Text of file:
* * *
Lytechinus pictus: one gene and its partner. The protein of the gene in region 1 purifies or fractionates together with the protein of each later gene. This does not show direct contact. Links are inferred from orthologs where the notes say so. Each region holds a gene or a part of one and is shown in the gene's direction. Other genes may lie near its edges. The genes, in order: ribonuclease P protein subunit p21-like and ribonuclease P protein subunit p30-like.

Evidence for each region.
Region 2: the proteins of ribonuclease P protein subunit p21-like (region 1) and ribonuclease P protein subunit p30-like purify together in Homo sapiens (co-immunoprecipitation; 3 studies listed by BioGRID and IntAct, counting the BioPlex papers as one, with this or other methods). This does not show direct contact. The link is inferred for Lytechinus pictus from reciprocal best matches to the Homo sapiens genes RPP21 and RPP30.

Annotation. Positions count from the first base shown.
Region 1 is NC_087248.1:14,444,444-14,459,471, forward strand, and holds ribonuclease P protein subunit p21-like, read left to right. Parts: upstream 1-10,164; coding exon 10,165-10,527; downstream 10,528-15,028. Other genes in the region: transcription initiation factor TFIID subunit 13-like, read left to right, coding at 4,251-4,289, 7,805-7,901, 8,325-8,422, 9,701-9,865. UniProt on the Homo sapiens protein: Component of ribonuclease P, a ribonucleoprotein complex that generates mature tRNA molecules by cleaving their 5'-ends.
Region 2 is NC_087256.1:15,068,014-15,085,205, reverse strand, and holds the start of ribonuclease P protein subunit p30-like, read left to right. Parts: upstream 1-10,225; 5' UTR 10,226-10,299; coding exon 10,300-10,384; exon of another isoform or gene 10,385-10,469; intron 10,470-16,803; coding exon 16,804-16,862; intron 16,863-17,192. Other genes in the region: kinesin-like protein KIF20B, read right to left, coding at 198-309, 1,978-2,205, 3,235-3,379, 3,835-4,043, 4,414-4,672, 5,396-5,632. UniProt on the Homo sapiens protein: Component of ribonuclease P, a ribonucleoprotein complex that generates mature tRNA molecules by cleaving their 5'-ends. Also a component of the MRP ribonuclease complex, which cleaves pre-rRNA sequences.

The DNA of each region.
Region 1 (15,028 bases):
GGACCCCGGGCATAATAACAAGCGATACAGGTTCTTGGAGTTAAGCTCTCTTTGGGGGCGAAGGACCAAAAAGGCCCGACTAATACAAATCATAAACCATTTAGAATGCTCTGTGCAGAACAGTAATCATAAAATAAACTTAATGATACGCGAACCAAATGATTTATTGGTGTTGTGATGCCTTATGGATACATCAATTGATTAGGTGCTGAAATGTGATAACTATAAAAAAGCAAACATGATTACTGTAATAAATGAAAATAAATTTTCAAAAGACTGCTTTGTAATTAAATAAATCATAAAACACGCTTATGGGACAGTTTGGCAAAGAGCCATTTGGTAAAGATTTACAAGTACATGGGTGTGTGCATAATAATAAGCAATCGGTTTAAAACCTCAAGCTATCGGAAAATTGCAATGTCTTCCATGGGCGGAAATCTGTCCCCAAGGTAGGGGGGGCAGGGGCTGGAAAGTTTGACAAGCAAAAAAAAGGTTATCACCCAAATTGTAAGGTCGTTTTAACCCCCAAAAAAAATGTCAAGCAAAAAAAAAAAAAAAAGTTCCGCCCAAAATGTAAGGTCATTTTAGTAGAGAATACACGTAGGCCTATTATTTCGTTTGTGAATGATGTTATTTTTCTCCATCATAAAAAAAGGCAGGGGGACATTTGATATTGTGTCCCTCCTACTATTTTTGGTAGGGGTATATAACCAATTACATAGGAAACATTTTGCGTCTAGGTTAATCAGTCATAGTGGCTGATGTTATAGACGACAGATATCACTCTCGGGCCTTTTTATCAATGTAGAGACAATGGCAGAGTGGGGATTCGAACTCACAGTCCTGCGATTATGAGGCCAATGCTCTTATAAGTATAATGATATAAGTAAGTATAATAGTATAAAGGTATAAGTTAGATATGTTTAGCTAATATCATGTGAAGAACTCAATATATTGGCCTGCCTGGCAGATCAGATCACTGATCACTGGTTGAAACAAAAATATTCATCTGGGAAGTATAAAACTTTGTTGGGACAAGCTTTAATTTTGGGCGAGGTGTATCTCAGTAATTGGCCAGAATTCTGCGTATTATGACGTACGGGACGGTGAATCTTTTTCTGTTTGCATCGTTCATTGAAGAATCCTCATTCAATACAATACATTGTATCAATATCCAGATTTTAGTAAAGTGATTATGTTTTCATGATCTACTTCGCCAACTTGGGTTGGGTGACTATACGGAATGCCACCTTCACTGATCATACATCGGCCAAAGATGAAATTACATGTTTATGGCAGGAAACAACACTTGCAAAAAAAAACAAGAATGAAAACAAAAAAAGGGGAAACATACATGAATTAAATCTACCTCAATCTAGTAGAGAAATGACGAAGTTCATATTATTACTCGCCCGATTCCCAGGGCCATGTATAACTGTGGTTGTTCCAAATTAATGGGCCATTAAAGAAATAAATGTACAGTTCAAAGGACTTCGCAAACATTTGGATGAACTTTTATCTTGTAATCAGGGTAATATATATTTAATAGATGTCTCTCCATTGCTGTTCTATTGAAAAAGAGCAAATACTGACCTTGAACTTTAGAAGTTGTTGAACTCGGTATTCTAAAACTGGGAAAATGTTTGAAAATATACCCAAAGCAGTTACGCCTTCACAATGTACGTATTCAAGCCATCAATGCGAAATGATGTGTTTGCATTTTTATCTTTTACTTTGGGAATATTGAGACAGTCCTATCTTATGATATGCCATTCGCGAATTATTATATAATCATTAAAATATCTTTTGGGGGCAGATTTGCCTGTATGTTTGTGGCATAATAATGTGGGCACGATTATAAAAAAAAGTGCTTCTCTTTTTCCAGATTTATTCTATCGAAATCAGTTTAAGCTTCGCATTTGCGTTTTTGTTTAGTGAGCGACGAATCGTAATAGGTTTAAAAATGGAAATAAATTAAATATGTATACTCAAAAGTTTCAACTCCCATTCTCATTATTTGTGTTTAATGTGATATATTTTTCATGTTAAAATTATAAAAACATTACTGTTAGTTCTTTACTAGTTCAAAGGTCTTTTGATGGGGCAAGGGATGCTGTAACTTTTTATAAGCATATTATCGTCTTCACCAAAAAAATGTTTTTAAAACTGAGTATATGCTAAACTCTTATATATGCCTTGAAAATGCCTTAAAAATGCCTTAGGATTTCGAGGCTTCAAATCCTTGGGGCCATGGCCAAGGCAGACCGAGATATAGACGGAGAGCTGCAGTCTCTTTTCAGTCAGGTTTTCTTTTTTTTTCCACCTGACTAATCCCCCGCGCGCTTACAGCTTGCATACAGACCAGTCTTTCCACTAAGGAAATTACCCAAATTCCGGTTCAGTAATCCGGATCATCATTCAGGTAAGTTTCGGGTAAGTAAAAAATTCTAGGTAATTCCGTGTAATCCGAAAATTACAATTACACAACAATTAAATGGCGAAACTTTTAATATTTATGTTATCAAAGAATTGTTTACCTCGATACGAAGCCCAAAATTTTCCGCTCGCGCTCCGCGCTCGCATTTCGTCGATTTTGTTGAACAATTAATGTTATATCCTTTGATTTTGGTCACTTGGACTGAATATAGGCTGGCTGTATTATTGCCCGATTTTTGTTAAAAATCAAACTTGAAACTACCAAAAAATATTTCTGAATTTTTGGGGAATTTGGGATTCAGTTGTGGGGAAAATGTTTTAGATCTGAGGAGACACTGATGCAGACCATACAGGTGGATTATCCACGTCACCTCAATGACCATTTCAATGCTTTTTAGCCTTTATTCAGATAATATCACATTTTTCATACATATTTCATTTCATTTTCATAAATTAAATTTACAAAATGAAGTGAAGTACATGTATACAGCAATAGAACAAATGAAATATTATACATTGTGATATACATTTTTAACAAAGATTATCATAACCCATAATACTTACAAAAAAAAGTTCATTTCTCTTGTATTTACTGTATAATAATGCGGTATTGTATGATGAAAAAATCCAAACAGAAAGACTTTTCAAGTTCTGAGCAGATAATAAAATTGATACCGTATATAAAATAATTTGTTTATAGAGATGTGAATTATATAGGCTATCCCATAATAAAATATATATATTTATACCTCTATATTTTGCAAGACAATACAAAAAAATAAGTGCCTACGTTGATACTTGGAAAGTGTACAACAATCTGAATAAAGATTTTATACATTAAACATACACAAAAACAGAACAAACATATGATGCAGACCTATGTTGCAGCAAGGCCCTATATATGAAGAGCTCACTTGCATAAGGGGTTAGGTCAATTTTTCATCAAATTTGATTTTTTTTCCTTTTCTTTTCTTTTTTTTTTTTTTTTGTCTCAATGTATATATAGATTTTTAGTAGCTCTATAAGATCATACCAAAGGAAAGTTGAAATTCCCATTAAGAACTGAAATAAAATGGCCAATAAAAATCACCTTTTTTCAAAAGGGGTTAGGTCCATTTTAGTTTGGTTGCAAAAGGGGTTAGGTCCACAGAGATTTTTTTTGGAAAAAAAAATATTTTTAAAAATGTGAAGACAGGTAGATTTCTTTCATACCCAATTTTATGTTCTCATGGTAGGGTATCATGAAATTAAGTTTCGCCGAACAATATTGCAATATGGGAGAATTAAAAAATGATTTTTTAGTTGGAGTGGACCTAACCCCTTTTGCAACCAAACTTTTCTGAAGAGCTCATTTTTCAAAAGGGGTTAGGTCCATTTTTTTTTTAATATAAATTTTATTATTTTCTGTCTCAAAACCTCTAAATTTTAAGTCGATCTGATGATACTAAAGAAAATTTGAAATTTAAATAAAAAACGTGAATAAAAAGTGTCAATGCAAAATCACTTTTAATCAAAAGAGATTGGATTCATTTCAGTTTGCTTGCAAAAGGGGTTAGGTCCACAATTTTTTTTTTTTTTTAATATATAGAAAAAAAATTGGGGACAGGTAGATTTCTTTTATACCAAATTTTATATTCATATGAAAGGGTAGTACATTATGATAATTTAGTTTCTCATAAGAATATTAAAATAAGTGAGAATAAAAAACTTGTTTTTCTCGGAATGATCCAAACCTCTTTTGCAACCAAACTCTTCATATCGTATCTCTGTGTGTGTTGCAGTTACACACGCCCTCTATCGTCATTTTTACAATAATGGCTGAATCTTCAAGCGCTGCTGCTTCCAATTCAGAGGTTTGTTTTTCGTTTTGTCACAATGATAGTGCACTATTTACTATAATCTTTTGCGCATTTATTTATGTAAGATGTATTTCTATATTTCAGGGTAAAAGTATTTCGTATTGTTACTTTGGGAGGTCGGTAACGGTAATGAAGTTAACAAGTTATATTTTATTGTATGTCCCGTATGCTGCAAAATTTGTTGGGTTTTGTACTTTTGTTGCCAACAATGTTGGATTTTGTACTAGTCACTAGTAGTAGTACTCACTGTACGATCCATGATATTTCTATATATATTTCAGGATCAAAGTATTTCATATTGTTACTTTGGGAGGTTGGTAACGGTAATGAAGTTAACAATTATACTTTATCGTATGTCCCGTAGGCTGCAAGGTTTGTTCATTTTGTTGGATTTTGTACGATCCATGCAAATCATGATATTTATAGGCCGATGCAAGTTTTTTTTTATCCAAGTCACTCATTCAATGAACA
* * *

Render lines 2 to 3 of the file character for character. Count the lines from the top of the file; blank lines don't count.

Evidence for each region.
Region 2: the proteins of ribonuclease P protein subunit p21-like (region 1) and ribonuclease P protein subunit p30-like purify together in Homo sapiens (co-immunoprecipitation; 3 studies listed by BioGRID and IntAct, counting the BioPlex papers as one, with this or other methods). This does not show direct contact. The link is inferred for Lytechinus pictus from reciprocal best matches to the Homo sapiens genes RPP21 and RPP30.